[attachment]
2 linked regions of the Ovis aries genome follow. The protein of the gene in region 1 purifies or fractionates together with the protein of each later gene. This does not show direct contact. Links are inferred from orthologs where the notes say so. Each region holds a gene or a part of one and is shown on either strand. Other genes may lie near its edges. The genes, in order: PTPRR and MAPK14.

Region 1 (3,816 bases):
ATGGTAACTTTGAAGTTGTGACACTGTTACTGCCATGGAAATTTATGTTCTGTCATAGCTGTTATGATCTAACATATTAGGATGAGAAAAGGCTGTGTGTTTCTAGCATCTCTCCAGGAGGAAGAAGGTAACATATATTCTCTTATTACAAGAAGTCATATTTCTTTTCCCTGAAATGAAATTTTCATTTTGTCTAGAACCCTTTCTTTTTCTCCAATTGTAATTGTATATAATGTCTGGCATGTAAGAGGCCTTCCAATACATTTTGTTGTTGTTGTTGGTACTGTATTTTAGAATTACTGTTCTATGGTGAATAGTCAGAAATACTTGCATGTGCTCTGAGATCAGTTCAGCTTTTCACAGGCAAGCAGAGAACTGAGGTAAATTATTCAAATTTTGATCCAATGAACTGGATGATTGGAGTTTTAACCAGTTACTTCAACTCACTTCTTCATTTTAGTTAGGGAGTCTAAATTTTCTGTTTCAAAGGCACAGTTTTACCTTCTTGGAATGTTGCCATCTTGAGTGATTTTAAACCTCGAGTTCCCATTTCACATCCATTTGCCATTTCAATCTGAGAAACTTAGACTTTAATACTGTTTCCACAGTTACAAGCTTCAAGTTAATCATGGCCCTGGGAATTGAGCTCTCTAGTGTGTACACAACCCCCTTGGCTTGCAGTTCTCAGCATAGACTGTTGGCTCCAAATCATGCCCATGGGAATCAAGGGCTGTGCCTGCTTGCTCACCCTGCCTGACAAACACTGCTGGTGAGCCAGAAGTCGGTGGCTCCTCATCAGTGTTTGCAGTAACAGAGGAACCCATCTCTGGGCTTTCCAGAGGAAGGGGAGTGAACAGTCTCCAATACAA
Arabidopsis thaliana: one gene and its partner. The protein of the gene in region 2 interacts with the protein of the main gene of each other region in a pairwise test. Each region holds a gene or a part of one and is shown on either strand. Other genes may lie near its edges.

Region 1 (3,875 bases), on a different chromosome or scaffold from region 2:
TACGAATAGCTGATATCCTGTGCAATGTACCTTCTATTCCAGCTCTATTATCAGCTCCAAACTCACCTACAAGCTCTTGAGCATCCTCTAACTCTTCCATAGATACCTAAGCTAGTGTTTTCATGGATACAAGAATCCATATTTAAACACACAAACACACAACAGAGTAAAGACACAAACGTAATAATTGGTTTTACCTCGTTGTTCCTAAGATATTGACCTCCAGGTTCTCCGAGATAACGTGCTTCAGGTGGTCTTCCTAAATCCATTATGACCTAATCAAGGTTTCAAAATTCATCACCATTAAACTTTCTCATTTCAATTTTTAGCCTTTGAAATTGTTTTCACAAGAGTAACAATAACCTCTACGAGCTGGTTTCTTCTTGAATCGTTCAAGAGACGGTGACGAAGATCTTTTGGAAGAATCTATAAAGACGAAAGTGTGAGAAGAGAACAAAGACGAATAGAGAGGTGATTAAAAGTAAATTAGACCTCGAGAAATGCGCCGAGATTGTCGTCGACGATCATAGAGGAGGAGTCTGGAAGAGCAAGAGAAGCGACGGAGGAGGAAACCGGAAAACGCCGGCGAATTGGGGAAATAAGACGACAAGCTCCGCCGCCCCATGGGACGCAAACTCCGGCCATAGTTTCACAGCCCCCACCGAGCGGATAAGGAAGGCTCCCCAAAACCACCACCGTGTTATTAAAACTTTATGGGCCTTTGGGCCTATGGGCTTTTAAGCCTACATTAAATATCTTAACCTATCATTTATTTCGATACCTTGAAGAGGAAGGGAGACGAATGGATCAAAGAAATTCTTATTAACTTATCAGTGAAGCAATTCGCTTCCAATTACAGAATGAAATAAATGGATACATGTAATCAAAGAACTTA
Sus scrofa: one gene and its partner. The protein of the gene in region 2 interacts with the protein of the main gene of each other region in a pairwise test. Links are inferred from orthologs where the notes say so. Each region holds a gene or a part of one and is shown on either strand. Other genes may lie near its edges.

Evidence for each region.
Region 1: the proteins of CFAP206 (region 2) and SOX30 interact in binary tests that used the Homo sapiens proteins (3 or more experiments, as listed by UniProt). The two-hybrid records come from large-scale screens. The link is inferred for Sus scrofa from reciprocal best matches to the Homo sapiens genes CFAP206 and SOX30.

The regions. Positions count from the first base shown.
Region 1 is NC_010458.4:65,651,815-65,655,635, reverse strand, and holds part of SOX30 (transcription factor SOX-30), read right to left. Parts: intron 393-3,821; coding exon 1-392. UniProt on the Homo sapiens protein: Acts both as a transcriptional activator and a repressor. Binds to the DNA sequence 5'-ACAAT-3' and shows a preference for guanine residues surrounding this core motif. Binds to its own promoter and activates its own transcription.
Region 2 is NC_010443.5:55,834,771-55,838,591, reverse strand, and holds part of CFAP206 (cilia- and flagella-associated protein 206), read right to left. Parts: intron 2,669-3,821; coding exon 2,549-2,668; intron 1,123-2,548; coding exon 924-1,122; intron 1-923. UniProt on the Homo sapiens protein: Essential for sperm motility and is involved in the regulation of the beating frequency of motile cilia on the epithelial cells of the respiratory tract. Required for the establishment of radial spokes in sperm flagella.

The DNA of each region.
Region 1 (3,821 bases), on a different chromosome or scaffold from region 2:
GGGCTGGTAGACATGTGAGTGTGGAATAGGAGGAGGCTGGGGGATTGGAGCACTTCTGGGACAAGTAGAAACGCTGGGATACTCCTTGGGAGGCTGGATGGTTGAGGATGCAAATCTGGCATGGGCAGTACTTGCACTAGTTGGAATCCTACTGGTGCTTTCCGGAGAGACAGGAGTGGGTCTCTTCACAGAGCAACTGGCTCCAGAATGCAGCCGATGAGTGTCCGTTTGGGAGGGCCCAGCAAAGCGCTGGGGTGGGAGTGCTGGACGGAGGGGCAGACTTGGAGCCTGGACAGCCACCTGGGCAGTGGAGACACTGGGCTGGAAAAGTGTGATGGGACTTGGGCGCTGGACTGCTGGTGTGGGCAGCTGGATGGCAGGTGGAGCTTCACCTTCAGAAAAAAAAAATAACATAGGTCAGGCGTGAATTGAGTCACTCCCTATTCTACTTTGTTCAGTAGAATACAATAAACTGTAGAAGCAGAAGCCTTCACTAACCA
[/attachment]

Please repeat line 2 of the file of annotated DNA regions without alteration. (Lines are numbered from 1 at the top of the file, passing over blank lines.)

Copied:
Region 1 (3,816 bases):